The origin of May Day is indissolubly bound up with the struggle for the shorter workday – a demand of major political significance for the working class. This struggle is manifest almost from the beginning of the factory system in the United States.
Although the demand for higher wages appears to be the most prevalent cause for the early strikes in this country, the question of shorter hours and the right to organize were always kept in the foreground when workers formulated their demands against the bosses and the government. As exploitation was becoming intensified and workers were feeling more and more the strain of inhumanly long working hours, the demand for an appreciable reduction of hours became more pronounced.
The continual fight for worker’s social, economic and political rights continues till this day in more than 80 countries around the world that celebrate International Workers Day. While what exactly constitutes the working class is not always clear – it is apparent in most nations that the employed, the subordinates, the man on the ground need a voice.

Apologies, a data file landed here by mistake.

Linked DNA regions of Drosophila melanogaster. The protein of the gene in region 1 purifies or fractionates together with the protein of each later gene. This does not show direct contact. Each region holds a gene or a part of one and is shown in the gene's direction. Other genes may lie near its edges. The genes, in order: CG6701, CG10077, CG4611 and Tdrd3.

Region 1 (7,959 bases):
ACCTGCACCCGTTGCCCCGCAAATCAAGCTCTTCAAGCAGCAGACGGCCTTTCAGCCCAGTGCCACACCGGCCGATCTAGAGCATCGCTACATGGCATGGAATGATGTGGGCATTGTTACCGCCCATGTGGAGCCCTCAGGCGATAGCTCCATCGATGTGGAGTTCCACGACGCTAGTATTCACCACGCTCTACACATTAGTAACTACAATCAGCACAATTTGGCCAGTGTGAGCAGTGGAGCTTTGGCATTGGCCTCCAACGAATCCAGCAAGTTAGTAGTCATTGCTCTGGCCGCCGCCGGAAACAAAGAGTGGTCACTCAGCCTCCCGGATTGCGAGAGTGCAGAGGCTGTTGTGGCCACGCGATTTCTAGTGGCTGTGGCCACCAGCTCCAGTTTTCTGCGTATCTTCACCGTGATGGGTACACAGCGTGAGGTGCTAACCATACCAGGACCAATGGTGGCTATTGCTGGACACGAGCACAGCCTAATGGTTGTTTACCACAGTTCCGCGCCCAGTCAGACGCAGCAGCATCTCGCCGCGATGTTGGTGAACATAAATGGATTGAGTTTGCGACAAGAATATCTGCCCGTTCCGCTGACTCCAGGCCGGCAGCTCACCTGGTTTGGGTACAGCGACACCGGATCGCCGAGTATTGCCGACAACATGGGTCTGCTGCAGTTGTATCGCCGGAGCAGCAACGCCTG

See protests videos and pictures from around the world that underscore the global nature of this ongoing fight. Whether it is a march against austerity measures, rising costs of living or stagnant wages – workers and unions continue to make known to governments and corporations that the current economic and political system continues to disproportionately disadvantage their class.
At home, the usual top-down message from PM Lee that reaffirmed the tripartite system had to compete for airtime with ground-up rally organized by Gilbert Goh of transitioning.org that protested the white paper and the government’s plans to let in more immigrants.